FPI Bulletin: Russia Needs a Recount
By FPI Director of Democracy and Human Rights Ellen Bork
Today, Russian authorities declared Sergei Sobyanin the winner of the Moscow mayoral election on September 8. But, Mr. Sobyanin’s vote tally may not have cleared 50%, the threshold necessary to avoid a second round on September 22nd. The government's results put him at 51.4%. That narrow margin and claims of fraud make a recount imperative. There is particular concern about manipulated “home voting” at residences for the elderly and hospitals where voters are vulnerable to coercion. The results of a parallel vote count by independent election monitoring organizations give Mr. Sobyanin 49.4% of the vote. Some 70,000 people rallied in support of a recount September 9.
Russia has an international obligation to hold free and fair elections and specifically to ensure that ballots are “counted and reported honestly with the official results made public." This commitment is undertaken through Russia’s membership in the Organization for Security and Cooperation in Europe (OSCE), a multilateral organization to which the United States also belongs. Members of the U.S. Congress and the U.S. State Department should express their concern and expectation that the results of the Moscow mayoral election conform to OSCE standards by calling for a recount.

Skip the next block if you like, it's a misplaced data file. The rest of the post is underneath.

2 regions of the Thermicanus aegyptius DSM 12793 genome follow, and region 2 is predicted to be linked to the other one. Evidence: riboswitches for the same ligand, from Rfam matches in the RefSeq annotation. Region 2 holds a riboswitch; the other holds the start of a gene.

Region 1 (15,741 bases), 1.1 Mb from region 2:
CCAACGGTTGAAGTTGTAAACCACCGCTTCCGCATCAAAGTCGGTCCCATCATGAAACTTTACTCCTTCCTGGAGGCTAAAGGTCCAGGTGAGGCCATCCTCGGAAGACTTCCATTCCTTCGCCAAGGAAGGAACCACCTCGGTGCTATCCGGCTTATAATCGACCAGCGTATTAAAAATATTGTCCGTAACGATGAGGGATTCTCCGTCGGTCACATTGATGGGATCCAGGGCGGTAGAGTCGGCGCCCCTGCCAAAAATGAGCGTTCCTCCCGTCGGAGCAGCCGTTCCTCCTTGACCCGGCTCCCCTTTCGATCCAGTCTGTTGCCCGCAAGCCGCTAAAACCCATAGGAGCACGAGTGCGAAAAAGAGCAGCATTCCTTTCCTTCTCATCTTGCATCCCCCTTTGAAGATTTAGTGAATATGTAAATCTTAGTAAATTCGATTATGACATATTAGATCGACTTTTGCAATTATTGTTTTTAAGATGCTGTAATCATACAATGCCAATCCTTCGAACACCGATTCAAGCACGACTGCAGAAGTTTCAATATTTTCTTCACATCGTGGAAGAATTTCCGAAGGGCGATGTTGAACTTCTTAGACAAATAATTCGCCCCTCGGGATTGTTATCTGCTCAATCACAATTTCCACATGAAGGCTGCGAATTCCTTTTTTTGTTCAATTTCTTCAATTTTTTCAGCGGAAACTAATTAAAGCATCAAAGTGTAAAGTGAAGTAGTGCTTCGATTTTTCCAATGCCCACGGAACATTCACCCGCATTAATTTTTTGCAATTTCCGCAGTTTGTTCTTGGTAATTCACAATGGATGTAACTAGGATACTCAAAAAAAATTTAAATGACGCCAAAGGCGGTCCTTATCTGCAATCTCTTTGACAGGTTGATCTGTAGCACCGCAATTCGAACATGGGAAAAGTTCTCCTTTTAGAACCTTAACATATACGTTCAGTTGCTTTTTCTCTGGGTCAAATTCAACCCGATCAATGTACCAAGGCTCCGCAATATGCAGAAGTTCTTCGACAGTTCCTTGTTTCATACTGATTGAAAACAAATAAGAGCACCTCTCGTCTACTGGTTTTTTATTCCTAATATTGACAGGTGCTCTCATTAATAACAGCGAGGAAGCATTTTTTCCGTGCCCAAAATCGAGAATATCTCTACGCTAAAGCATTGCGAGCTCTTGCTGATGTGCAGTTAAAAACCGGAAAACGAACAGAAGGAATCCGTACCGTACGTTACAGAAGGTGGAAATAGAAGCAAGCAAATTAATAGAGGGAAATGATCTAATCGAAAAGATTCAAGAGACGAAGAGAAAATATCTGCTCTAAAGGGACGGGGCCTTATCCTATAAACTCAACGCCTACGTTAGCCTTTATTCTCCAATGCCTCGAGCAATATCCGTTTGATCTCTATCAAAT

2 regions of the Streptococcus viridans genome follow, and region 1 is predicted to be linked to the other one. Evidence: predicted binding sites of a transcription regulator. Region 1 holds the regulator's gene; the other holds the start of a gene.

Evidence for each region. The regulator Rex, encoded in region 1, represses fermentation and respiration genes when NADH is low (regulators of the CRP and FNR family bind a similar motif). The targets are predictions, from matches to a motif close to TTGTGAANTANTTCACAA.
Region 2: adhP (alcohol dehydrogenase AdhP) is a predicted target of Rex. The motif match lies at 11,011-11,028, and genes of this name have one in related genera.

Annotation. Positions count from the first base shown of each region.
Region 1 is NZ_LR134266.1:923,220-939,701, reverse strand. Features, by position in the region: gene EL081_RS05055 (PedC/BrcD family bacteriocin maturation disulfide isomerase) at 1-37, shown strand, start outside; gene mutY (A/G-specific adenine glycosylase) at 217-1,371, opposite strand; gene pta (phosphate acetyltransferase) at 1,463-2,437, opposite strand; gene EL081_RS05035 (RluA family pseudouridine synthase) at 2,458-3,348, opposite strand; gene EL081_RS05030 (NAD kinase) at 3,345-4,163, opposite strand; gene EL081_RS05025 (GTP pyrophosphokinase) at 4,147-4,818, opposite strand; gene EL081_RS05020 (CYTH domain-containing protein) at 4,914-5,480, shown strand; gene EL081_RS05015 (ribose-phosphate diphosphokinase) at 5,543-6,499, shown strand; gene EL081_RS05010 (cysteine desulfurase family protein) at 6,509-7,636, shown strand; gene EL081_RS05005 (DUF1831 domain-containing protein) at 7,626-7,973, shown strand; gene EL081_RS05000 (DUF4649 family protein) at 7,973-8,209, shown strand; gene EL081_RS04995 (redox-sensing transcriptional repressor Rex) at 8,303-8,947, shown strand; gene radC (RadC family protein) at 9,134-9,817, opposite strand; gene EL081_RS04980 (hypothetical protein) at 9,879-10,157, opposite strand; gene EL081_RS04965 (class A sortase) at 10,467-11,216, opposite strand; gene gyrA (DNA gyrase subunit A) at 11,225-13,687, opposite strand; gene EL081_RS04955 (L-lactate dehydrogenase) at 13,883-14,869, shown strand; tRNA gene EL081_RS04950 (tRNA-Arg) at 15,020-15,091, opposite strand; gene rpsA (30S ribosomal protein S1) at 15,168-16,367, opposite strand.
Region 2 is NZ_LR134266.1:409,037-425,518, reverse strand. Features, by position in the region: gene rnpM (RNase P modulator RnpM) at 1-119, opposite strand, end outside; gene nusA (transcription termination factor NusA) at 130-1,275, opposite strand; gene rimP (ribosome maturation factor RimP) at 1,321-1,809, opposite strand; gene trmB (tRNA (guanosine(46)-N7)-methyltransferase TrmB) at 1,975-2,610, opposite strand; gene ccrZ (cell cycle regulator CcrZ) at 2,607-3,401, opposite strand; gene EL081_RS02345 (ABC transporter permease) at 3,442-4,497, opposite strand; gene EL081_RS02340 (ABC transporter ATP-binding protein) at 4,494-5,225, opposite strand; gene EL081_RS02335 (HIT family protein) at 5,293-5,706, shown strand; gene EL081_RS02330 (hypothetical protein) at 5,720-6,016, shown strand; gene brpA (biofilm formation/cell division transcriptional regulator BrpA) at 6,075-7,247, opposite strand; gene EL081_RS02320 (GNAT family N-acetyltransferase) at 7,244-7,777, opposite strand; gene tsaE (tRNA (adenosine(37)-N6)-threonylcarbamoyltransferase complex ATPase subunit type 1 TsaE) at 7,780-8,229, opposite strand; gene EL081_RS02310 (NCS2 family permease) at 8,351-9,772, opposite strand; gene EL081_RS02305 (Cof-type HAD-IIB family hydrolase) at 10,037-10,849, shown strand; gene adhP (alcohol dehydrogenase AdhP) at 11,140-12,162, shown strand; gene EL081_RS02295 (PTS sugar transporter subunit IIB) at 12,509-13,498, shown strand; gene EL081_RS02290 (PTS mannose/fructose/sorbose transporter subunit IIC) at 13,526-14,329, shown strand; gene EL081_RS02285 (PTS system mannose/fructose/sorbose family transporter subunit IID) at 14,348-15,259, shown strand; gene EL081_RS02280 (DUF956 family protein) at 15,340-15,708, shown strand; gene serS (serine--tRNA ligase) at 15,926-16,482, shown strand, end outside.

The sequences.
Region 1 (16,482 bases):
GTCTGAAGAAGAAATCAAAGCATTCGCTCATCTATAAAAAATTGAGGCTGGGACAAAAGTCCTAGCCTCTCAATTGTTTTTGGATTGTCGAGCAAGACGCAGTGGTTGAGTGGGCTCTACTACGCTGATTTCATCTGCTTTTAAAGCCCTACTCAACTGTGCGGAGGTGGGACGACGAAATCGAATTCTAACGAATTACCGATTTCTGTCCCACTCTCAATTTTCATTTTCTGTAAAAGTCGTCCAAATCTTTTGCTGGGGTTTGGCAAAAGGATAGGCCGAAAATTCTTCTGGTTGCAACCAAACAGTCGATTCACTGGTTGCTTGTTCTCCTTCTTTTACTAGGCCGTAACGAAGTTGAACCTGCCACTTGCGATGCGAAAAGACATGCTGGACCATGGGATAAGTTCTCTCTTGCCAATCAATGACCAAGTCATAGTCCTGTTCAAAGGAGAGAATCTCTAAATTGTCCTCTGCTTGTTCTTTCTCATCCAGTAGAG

Much about the election was unfair. The candidate who won the second most votes, the anti-corruption activist, Alexei Navalny, competed under extraordinary pressures and constraints: a looming jail sentence stemming from a politically-motivated prosecution, lack of access to the official media monopoly, and a compressed campaign intended to disadvantage him. His results, 27.2% according to the official tally, exceeded expectations, and have invigorated Russia's opposition.
Mr. Navalny’s supporters are under no illusions that their candidate will take office. Under the current circumstances in Russia, it would be a victory for the votes to be counted fairly.
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